There are two ways to screen print with a squeegee, either push or pull the squeegee. Pulling the squeegee toward you is the traditional method, but I usually push the squeegee when manually screen printing for long periods of time.
Before you push or pull your squeegee to print you can flood the screen with ink. Flooding the screen is just "loading" the mesh. You are not pushing the ink all the way through the screen when flooding. Your moving ink into the mesh to set up your print stroke. Once you have flooded the mesh- you can do your print stroke. Either pushing or pulling :) Pushing or pulling is almost a Chevy or Ford type of argument- there is people who passionately argue one is better then the other. My view is- as long as the customer is happy with the end result then choose your print stroke. Sometimes I pull on a manual press and sometimes I push on a manual press.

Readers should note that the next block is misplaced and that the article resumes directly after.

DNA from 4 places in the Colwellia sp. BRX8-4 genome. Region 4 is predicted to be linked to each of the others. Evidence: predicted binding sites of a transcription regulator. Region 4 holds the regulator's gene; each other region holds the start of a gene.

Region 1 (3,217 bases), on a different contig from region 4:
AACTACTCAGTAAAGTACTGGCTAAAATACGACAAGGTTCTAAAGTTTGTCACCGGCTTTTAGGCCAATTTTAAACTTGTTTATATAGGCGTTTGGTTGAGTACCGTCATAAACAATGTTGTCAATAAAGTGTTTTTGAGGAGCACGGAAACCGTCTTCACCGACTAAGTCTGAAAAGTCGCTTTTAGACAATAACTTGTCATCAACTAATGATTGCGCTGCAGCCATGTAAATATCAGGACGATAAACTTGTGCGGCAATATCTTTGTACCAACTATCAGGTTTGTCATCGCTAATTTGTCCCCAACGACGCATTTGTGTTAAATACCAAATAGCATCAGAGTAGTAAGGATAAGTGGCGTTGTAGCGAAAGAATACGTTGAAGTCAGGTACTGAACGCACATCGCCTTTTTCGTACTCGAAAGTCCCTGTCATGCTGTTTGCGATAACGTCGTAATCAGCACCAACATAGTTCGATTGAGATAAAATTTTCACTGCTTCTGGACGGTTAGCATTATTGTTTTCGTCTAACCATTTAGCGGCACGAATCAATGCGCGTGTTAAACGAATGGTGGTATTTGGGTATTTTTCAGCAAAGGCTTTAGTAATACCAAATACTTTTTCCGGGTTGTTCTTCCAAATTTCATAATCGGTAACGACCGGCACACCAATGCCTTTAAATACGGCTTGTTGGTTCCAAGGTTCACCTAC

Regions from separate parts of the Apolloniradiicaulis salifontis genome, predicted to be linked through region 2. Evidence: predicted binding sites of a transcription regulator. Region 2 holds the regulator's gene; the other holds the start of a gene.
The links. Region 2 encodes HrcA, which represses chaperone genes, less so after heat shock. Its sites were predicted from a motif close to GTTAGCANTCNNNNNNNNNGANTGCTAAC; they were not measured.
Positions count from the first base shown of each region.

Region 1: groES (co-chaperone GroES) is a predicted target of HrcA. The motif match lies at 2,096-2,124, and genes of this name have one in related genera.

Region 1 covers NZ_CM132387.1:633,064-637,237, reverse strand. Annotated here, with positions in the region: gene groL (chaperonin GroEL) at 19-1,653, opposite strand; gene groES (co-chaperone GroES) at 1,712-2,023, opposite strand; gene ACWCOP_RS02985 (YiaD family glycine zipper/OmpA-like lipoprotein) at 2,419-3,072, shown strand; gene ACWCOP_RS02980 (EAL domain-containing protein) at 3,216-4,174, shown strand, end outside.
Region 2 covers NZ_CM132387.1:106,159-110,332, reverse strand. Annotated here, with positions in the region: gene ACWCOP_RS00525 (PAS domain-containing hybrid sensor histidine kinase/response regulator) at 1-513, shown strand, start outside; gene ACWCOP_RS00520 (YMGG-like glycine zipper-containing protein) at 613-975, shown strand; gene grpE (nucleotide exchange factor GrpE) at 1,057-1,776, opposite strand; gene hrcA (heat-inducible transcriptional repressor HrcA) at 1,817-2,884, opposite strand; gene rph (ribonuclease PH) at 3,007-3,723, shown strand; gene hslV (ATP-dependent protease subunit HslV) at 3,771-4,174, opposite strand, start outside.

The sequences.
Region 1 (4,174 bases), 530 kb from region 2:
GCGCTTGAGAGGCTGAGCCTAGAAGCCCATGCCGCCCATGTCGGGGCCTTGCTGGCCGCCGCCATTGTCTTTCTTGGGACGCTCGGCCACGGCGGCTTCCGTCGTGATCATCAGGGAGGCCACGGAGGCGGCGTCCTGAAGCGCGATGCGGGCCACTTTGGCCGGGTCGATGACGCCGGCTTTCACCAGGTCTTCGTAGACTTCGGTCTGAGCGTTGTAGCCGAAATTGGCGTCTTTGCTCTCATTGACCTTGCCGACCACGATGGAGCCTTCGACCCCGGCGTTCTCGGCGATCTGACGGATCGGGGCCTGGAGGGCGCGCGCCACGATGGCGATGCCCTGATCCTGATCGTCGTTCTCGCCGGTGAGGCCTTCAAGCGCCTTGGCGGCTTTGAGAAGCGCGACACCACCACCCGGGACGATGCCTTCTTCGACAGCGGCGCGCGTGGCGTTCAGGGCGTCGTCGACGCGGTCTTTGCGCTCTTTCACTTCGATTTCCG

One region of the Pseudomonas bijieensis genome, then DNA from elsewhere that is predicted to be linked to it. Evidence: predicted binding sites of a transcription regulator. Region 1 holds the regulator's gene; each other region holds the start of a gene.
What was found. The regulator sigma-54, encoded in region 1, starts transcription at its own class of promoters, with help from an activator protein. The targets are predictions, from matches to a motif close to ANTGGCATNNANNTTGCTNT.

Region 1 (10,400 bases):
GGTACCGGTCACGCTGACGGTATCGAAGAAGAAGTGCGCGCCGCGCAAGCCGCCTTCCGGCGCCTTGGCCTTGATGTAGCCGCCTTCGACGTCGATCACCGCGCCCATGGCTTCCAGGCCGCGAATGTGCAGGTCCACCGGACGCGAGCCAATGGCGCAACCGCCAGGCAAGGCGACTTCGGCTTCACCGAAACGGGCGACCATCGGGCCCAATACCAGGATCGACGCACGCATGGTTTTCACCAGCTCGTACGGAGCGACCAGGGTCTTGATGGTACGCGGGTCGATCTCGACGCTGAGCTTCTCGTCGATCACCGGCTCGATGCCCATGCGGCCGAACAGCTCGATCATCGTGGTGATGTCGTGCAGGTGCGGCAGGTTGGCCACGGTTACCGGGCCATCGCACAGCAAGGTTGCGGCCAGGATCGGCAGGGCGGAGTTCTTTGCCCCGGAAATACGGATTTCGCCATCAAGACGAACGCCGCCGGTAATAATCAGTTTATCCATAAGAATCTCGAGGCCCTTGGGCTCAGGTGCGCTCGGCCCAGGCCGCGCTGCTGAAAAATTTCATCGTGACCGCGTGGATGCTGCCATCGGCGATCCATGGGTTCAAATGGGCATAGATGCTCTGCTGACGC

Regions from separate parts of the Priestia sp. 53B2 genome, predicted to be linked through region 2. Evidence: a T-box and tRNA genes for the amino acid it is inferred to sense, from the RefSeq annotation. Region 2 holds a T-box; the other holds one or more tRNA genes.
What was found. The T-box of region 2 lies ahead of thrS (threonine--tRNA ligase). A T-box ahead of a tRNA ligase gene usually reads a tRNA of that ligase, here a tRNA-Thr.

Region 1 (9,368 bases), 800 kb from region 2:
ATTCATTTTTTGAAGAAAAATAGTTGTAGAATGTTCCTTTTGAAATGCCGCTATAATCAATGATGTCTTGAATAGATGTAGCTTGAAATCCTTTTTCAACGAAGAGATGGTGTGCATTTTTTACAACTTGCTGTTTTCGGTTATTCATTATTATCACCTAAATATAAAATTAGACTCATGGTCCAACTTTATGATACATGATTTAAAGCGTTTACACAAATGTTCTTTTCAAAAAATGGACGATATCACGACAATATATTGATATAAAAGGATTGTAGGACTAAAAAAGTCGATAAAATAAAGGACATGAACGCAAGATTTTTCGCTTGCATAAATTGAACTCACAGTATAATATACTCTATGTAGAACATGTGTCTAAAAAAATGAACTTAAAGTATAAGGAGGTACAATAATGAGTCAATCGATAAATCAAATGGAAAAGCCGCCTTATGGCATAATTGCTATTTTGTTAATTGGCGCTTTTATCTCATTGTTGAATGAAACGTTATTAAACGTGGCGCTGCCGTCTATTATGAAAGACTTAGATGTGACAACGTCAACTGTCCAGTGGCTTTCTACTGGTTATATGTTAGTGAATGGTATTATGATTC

Either pushing or pulling you should only be applying enough pressure when printing plastisol to clear the screen. When you apply to much pressure with plastisol ink it pushes the ink down into the fabric, and this is not what you want to do with plastisol. This will result in dull colors. Plastisol is designed to sit on top of the fabric. So only print with enough force to clear the mesh and leave the ink deposited on top of the garments. This will keep the colors bright and help achieve a more opaque print.
Whichever method you choose to use, pushing or pulling, just print the shirt in the same direction. Never do a push stroke then do a pull stroke. By doing both a push and pull stroke you run the risk of a blurry and smeared print. However, there are exceptions to rules- I have done both a push and pull stroke when the registration was a little off on the last few prints- and by doing a print in each direction with the squeegee i was able to cover the base with the top colors.
With water base or discharge ink you should be applying more pressure. Water base and discharge inks are pushed into the fabric. So use less off contact and more pressure when printing with water base or discharge ink. Push the ink down into the fabric.